The Austrian National Library’s State Hall, or Prunksaal, is not quite at the scale of the La Trobe, but what it lacks in size it more than makes up for in history and grandeur. Created out of the old imperial collections and archives of the ruling Hapsburgs, with some materials dating back to the 4th Century, the current library was constructed in the early 18th Century as a permanent home for the various manuscripts and texts acquired through centuries of painstaking translation, costly acquisition, and political marriage. The Prunksaal is the heart of the old imperial library, all marble columns, gold statuary, colourful frescoes, and elegant bookshelves shaped out of dark walnut. La Trobe, while grand, still had a functional aspect to it. This space seemed too beautiful to use, like the library itself had a secondary (or maybe it was the primary) function to convey something of the Hapsburgs and how they perceived their place in the universe.
I actually found it difficult to take photos there. My simple ‘eyeball’ test when taking photos is if I can’t see anything to take a photo of, I’m either too far away or too close. This works maybe 90% of the time. With everything going on in the Prunksaal, however, I struggled to decide on what to focus my camera on, and the cramped quarters had me trying to puzzle out how to get a sense of the scale of the place. Sometimes I’d peep at what the other tourists were taking photos of, but in the end I just took some random shots and these are the ones that I thought were worth keeping.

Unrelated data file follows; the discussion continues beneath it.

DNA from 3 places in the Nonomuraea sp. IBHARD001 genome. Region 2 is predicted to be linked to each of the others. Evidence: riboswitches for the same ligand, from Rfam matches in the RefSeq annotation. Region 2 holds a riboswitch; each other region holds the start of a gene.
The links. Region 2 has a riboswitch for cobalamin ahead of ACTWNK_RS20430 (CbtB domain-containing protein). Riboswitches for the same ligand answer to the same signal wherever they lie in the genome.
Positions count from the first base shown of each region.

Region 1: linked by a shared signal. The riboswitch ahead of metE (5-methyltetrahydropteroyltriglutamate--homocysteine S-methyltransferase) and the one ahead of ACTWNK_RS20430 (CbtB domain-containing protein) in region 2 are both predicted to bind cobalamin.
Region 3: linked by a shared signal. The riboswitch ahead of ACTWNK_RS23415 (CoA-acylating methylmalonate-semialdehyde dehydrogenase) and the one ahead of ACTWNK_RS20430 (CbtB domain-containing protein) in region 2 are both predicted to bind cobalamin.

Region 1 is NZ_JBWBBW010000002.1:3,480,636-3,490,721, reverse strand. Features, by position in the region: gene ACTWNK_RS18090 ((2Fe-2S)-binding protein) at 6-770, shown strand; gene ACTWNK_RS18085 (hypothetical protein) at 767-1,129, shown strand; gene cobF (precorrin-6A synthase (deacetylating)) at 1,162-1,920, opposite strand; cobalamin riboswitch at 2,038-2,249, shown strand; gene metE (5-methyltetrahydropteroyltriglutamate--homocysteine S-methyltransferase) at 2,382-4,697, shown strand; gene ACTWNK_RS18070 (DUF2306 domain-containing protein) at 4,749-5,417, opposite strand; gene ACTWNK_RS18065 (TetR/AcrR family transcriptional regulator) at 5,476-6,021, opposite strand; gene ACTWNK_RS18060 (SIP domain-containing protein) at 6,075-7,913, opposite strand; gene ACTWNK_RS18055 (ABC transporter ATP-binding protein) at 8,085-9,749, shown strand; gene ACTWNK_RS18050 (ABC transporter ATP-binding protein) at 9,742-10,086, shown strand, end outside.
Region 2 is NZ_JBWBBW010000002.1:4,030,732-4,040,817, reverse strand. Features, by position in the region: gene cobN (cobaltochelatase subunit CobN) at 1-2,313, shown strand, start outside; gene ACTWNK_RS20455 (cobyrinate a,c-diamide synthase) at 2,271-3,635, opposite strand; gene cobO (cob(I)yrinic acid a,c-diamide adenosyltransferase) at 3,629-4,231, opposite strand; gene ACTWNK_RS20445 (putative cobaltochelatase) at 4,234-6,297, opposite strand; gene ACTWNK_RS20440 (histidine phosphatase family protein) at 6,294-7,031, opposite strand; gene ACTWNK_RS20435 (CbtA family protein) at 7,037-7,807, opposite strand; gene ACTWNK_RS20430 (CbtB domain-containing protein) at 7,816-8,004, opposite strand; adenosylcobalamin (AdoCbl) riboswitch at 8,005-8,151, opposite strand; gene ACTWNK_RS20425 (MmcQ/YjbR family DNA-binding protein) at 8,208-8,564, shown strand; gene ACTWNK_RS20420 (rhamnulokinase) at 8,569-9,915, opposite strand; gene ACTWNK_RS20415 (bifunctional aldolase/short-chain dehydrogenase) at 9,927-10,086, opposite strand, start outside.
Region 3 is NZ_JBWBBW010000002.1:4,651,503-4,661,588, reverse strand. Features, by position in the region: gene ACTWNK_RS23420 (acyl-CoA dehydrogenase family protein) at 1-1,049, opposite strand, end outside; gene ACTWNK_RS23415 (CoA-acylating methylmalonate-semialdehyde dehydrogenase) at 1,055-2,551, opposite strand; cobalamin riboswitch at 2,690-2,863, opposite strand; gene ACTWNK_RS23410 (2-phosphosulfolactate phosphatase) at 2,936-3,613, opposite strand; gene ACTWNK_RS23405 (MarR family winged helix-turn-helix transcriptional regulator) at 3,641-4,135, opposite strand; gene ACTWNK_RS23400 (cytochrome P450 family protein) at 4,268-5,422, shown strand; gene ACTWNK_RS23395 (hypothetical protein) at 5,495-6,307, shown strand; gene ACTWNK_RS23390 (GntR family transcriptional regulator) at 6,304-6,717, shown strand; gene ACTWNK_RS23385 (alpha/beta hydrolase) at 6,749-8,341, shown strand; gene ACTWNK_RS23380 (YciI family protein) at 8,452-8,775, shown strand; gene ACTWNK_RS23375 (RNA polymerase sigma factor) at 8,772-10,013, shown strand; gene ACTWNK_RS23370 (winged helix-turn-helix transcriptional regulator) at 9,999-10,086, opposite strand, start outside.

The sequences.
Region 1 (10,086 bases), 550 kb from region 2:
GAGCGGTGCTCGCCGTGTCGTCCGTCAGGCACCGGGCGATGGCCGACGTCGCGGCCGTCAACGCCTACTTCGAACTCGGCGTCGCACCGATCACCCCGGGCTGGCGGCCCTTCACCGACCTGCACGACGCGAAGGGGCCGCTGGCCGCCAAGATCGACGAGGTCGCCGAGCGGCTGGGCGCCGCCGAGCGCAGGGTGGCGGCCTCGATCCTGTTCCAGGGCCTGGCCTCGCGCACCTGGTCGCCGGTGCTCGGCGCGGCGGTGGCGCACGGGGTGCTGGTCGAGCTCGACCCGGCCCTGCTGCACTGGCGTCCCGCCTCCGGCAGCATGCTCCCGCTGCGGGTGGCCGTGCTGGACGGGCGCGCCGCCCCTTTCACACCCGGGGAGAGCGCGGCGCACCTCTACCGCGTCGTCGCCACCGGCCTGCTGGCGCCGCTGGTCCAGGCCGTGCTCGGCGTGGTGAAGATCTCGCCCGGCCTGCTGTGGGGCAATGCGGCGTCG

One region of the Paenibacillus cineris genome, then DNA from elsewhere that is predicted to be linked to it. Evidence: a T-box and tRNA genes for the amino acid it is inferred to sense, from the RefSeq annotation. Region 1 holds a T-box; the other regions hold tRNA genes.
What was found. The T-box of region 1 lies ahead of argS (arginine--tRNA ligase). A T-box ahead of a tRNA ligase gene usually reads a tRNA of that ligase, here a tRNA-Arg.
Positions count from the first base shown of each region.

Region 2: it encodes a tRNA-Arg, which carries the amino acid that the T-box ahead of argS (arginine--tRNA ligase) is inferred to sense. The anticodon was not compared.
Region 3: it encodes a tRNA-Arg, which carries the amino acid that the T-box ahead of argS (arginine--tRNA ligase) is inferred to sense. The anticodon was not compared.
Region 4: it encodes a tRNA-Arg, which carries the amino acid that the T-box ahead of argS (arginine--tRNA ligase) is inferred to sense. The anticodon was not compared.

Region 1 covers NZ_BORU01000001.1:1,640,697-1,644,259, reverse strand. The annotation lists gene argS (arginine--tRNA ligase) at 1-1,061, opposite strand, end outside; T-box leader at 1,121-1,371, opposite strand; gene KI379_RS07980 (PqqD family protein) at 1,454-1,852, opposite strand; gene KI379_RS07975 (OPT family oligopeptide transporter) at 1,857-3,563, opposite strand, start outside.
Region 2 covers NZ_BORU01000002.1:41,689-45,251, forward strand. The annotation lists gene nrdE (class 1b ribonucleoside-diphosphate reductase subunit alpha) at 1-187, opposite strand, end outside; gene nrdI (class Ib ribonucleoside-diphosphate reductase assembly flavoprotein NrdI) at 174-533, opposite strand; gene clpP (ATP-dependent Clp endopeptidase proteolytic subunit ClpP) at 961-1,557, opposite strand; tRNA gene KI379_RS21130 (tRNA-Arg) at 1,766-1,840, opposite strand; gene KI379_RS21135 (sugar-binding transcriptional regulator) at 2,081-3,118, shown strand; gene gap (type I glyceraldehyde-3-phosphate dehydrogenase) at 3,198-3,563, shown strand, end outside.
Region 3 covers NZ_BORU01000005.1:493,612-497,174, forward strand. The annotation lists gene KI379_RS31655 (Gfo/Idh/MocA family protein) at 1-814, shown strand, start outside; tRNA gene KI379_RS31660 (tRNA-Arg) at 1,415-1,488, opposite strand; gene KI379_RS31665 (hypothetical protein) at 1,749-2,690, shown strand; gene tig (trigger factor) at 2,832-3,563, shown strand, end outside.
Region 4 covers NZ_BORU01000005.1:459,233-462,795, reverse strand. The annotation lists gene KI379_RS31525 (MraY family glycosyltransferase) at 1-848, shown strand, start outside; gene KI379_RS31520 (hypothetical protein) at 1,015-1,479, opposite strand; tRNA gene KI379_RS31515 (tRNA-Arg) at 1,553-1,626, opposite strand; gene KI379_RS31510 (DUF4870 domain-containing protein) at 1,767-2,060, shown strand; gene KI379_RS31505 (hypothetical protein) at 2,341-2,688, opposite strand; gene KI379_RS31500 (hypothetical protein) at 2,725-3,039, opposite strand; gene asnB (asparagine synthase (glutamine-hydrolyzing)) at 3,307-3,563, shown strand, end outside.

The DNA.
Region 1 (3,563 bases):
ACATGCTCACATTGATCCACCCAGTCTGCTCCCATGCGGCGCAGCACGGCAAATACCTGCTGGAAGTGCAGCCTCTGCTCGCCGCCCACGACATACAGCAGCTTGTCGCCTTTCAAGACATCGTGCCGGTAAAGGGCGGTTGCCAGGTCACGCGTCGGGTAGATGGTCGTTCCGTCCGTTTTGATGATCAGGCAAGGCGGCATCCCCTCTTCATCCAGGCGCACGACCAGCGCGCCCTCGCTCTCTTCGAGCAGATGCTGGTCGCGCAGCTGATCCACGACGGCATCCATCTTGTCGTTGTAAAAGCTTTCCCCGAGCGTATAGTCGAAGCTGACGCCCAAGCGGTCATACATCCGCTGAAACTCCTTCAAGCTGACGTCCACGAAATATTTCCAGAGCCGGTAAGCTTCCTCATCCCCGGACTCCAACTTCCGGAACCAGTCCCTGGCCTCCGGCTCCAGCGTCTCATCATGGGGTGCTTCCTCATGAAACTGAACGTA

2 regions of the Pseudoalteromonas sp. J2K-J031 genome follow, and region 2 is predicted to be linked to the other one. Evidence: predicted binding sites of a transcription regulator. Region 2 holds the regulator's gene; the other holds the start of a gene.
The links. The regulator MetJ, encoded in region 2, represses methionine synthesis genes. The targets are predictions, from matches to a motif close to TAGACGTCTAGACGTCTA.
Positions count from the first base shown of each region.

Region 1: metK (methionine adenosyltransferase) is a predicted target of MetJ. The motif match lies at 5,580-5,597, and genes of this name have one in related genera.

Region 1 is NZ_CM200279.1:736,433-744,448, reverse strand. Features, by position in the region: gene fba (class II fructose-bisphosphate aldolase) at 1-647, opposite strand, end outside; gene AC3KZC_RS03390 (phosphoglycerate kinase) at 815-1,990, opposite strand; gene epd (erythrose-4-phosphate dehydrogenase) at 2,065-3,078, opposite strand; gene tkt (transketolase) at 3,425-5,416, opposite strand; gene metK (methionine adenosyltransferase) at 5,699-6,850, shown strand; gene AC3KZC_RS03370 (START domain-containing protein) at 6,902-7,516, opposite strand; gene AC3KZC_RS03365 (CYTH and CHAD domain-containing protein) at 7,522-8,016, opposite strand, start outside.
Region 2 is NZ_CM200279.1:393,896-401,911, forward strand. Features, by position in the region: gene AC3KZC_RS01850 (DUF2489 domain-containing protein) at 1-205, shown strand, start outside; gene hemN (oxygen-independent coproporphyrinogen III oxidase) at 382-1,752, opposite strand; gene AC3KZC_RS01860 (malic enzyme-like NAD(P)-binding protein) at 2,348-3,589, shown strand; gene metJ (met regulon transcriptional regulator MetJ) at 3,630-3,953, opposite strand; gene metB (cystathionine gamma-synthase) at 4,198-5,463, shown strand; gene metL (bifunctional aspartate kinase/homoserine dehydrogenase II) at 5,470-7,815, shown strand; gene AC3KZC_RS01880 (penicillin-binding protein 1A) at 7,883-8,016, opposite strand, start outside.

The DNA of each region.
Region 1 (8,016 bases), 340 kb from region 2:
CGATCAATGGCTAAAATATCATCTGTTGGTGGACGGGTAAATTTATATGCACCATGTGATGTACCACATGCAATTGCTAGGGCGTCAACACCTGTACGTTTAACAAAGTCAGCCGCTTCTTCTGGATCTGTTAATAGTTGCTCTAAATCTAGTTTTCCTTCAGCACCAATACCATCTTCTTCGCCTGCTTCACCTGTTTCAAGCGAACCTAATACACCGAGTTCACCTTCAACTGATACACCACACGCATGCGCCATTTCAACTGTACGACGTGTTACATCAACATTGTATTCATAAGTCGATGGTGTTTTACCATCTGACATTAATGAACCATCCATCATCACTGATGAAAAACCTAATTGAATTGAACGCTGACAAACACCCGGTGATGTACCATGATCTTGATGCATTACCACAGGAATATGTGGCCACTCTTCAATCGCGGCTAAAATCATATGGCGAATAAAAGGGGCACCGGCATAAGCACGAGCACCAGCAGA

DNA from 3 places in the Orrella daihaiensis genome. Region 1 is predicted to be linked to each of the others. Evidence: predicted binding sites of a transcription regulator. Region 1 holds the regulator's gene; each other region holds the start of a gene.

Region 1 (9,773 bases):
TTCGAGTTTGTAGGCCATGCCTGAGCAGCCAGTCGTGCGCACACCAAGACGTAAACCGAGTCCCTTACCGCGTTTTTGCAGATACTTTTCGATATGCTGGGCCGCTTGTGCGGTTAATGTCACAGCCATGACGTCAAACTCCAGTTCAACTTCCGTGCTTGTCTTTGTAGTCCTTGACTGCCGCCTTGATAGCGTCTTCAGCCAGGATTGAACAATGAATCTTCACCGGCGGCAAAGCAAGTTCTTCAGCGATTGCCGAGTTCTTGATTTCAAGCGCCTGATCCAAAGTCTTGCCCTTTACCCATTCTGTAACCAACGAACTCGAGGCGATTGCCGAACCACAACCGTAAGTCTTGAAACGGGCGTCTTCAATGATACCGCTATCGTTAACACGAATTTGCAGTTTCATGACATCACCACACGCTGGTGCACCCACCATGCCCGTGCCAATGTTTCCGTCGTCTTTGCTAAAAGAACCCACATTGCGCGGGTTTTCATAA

St. Stephen’s Cathedral, referred to locally as Stephansdom, is a major landmark in the Innere Stadt district of the city. The current structure is largely a product of the 15th Century, though earlier iterations of the church had stood for centuries prior. Standing at one end of the Graben, Vienna’s main pedestrian thoroughfare through the old town, Stephansdom is impossible to miss, and we found ourselves walking past its massive south tower and beautifully tiled roof a number of times as we traipsed back and forth across the city.
There was one day where it rained pretty much all morning and every tourist in the vicinity seemed to have the same idea: take shelter inside Stephansdom. It was a little cold and wet, but there was also a little bit of an accidental community vibe. There were the regular worshipers, the out-of-town religious folks, the curious tourists stumbling around with cameras around our necks, and, probably the biggest crowd, the tired travelers dozing off in pews and benches scattered along the back and side walls. The entrance way and the left-most aisle up to about the midway point of the church were free – the centre aisles and the front of the church restricted to paying guests, or members of the church presumably. You still get a great view of the sanctuary from the free area, though, and I feel like the wet and grey conditions outside had me looking at the warmly-lit interior in a different way.
I’ll stop here because I need to stop somewhere. Vienna is an absolutely beautiful city, though, and I’ve got some more thoughts and photos from our brief time there that I’ll try to jot down and narrativise over the coming days and weeks. This may or may not include festive Christmas markets, opulent palaces, stunning Baroque architecture, and … more Christmas markets. Christmas markets were huge for us. I’ll probably write about those next.